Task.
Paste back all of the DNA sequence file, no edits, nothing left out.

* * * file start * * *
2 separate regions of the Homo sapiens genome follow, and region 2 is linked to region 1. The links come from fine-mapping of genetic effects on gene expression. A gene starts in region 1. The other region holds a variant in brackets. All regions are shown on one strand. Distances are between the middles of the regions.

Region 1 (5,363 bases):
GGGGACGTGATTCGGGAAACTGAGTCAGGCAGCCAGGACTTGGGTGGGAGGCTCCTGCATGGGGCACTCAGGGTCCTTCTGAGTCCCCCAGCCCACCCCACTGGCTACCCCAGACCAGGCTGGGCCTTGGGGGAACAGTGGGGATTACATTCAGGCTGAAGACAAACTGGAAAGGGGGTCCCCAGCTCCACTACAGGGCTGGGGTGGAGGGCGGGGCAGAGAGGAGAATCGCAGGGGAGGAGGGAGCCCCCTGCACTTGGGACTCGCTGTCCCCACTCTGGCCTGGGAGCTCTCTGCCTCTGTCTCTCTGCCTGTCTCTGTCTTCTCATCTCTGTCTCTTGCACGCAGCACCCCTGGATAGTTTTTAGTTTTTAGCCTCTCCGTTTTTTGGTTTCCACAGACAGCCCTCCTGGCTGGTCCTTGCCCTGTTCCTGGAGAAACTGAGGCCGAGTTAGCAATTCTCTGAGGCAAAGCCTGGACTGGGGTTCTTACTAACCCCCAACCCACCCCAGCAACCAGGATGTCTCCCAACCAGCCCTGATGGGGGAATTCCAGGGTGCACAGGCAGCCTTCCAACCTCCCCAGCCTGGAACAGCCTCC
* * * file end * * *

2 separate regions of the Homo sapiens genome follow, and region 2 is linked to region 1. The links come from fine-mapping of genetic effects on gene expression. A gene starts in region 1. The other region holds a variant in brackets. All regions are shown on one strand. Distances are between the middles of the regions.

Region 1 (5,363 bases):
GGGGACGTGATTCGGGAAACTGAGTCAGGCAGCCAGGACTTGGGTGGGAGGCTCCTGCATGGGGCACTCAGGGTCCTTCTGAGTCCCCCAGCCCACCCCACTGGCTACCCCAGACCAGGCTGGGCCTTGGGGGAACAGTGGGGATTACATTCAGGCTGAAGACAAACTGGAAAGGGGGTCCCCAGCTCCACTACAGGGCTGGGGTGGAGGGCGGGGCAGAGAGGAGAATCGCAGGGGAGGAGGGAGCCCCCTGCACTTGGGACTCGCTGTCCCCACTCTGGCCTGGGAGCTCTCTGCCTCTGTCTCTCTGCCTGTCTCTGTCTTCTCATCTCTGTCTCTTGCACGCAGCACCCCTGGATAGTTTTTAGTTTTTAGCCTCTCCGTTTTTTGGTTTCCACAGACAGCCCTCCTGGCTGGTCCTTGCCCTGTTCCTGGAGAAACTGAGGCCGAGTTAGCAATTCTCTGAGGCAAAGCCTGGACTGGGGTTCTTACTAACCCCCAACCCACCCCAGCAACCAGGATGTCTCCCAACCAGCCCTGATGGGGGAATTCCAGGGTGCACAGGCAGCCTTCCAACCTCCCCAGCCTGGAACAGCCTCC